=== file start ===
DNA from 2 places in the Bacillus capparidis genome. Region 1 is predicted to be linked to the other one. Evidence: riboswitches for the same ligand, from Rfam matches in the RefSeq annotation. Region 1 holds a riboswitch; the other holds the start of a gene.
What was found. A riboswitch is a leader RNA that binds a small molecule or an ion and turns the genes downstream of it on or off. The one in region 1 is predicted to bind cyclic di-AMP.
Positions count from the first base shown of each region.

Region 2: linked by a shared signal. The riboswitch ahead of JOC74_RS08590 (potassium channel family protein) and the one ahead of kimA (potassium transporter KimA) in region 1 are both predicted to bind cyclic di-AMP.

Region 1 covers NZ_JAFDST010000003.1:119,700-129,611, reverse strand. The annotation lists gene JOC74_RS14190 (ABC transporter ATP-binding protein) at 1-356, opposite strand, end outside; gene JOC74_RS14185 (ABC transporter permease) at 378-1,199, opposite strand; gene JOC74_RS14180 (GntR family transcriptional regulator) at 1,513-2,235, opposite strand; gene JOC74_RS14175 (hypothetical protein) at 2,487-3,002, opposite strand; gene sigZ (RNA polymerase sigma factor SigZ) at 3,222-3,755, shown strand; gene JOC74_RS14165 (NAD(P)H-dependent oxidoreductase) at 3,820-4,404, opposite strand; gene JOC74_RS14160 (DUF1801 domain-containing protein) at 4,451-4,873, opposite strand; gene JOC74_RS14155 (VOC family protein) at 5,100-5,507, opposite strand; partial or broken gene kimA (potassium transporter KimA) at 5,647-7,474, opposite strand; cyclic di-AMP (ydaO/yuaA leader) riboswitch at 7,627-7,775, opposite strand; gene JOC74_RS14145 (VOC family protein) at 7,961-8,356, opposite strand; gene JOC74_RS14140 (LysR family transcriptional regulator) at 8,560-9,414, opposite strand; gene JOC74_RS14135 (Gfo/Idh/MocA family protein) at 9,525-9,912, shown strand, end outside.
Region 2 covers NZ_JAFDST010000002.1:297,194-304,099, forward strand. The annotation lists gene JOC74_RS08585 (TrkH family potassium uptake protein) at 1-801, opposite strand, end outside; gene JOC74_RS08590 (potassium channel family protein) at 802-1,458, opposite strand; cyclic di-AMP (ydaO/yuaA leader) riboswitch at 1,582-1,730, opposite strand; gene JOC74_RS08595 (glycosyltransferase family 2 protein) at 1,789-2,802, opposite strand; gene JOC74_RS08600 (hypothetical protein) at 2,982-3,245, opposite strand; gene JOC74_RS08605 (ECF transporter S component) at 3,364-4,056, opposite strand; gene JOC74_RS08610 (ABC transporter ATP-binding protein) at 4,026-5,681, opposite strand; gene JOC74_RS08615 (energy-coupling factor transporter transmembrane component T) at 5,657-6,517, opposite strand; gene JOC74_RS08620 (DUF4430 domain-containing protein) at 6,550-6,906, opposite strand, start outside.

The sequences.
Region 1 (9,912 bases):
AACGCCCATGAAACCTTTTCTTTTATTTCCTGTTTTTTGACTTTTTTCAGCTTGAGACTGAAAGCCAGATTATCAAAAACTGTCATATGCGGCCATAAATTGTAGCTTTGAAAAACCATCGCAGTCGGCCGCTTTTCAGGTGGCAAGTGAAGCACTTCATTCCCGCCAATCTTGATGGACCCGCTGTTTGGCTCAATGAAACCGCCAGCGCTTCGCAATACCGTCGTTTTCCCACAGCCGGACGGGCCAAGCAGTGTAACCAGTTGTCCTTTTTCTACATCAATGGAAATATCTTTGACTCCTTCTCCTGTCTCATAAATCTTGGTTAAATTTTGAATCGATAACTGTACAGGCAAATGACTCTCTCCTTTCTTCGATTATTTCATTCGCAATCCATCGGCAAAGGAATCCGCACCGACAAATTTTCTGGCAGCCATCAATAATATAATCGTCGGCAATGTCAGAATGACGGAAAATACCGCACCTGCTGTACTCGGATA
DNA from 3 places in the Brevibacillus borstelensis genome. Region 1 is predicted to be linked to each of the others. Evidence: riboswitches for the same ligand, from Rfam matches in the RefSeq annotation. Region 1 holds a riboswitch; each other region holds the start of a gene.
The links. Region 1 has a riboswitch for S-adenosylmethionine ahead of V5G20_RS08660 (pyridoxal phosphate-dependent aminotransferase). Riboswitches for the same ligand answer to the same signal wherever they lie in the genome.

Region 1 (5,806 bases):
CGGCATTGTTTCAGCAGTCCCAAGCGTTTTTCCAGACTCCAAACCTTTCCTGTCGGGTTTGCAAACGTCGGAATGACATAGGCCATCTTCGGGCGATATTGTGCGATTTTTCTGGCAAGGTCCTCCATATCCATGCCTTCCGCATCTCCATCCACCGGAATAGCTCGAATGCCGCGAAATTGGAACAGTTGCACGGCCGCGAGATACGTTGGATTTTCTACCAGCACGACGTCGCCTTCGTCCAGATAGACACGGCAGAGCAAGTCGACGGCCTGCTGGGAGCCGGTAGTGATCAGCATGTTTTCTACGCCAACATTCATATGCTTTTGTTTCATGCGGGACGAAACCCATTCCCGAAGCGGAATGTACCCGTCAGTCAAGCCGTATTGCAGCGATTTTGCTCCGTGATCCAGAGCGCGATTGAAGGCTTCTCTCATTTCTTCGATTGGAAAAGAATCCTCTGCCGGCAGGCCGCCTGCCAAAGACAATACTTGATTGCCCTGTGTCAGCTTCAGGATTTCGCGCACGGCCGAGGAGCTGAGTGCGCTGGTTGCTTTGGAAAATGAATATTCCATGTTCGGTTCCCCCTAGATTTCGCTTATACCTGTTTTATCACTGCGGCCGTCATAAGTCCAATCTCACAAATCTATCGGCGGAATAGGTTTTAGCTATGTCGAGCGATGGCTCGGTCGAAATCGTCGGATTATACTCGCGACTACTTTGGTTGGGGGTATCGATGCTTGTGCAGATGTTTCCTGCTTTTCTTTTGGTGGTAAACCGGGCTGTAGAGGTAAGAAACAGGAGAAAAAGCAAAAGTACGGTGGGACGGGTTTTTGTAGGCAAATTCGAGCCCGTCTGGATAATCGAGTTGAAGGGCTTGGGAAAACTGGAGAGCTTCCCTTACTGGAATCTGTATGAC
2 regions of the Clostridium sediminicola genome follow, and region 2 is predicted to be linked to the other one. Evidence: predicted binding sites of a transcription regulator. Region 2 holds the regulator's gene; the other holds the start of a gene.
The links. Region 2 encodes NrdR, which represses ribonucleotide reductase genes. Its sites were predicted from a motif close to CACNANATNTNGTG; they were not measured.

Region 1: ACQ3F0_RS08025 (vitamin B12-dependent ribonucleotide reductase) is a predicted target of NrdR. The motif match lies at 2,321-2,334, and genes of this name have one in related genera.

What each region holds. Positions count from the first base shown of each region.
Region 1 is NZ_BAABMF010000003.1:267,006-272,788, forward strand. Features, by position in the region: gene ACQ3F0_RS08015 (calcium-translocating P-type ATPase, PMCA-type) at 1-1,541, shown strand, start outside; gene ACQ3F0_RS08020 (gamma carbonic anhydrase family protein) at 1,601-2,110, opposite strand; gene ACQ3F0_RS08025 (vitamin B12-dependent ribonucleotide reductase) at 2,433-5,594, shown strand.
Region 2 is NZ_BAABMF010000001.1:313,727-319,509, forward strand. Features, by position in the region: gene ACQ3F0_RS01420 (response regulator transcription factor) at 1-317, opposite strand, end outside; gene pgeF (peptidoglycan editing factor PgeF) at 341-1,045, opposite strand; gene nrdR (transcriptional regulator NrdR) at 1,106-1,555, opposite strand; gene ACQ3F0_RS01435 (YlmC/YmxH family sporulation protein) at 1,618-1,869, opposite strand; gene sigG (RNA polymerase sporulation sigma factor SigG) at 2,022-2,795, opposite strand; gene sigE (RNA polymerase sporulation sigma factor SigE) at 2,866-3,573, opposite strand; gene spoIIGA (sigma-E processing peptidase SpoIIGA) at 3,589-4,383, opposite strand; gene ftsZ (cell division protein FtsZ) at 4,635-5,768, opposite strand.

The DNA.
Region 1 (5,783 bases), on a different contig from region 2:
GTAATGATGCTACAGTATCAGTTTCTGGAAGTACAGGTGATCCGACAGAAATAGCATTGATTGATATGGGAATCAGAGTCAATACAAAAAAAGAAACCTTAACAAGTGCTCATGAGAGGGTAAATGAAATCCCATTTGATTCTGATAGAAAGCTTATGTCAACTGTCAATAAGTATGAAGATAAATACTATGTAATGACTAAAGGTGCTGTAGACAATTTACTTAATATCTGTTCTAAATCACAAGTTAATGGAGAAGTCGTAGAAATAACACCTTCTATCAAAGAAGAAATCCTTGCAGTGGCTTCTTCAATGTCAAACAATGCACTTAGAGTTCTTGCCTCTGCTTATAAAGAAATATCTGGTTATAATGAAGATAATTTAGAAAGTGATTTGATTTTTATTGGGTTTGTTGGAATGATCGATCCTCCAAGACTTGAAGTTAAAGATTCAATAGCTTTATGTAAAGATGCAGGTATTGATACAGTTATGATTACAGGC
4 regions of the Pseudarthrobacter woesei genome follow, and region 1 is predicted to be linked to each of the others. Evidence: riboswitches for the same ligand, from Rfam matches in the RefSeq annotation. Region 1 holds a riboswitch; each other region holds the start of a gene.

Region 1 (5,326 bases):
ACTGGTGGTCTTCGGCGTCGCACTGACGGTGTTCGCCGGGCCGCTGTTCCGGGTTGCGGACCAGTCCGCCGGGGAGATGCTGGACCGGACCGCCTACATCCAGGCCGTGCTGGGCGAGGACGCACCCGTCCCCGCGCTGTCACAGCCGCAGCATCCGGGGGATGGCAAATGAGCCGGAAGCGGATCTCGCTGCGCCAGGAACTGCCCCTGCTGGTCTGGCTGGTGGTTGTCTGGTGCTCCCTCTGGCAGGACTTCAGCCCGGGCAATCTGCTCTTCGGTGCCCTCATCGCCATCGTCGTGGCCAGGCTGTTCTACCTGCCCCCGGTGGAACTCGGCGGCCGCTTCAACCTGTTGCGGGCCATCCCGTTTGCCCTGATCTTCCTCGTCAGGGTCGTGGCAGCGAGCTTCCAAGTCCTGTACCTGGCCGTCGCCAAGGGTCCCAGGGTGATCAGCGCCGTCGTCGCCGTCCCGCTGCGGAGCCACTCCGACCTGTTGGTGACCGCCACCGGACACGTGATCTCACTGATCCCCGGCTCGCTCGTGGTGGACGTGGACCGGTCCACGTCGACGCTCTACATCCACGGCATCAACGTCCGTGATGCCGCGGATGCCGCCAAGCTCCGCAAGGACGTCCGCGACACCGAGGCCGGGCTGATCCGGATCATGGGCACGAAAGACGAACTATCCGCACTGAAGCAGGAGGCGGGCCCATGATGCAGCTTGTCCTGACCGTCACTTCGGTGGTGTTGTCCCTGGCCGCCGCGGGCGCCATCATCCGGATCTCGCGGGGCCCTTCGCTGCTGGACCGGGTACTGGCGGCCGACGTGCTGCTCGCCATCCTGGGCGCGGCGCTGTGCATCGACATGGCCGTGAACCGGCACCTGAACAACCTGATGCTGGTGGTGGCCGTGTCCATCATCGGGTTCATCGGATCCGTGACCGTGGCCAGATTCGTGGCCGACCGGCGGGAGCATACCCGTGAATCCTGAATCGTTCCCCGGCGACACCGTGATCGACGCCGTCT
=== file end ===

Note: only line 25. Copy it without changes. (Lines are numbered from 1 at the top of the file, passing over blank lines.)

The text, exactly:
ACTGGTGGTCTTCGGCGTCGCACTGACGGTGTTCGCCGGGCCGCTGTTCCGGGTTGCGGACCAGTCCGCCGGGGAGATGCTGGACCGGACCGCCTACATCCAGGCCGTGCTGGGCGAGGACGCACCCGTCCCCGCGCTGTCACAGCCGCAGCATCCGGGGGATGGCAAATGAGCCGGAAGCGGATCTCGCTGCGCCAGGAACTGCCCCTGCTGGTCTGGCTGGTGGTTGTCTGGTGCTCCCTCTGGCAGGACTTCAGCCCGGGCAATCTGCTCTTCGGTGCCCTCATCGCCATCGTCGTGGCCAGGCTGTTCTACCTGCCCCCGGTGGAACTCGGCGGCCGCTTCAACCTGTTGCGGGCCATCCCGTTTGCCCTGATCTTCCTCGTCAGGGTCGTGGCAGCGAGCTTCCAAGTCCTGTACCTGGCCGTCGCCAAGGGTCCCAGGGTGATCAGCGCCGTCGTCGCCGTCCCGCTGCGGAGCCACTCCGACCTGTTGGTGACCGCCACCGGACACGTGATCTCACTGATCCCCGGCTCGCTCGTGGTGGACGTGGACCGGTCCACGTCGACGCTCTACATCCACGGCATCAACGTCCGTGATGCCGCGGATGCCGCCAAGCTCCGCAAGGACGTCCGCGACACCGAGGCCGGGCTGATCCGGATCATGGGCACGAAAGACGAACTATCCGCACTGAAGCAGGAGGCGGGCCCATGATGCAGCTTGTCCTGACCGTCACTTCGGTGGTGTTGTCCCTGGCCGCCGCGGGCGCCATCATCCGGATCTCGCGGGGCCCTTCGCTGCTGGACCGGGTACTGGCGGCCGACGTGCTGCTCGCCATCCTGGGCGCGGCGCTGTGCATCGACATGGCCGTGAACCGGCACCTGAACAACCTGATGCTGGTGGTGGCCGTGTCCATCATCGGGTTCATCGGATCCGTGACCGTGGCCAGATTCGTGGCCGACCGGCGGGAGCATACCCGTGAATCCTGAATCGTTCCCCGGCGACACCGTGATCGACGCCGTCT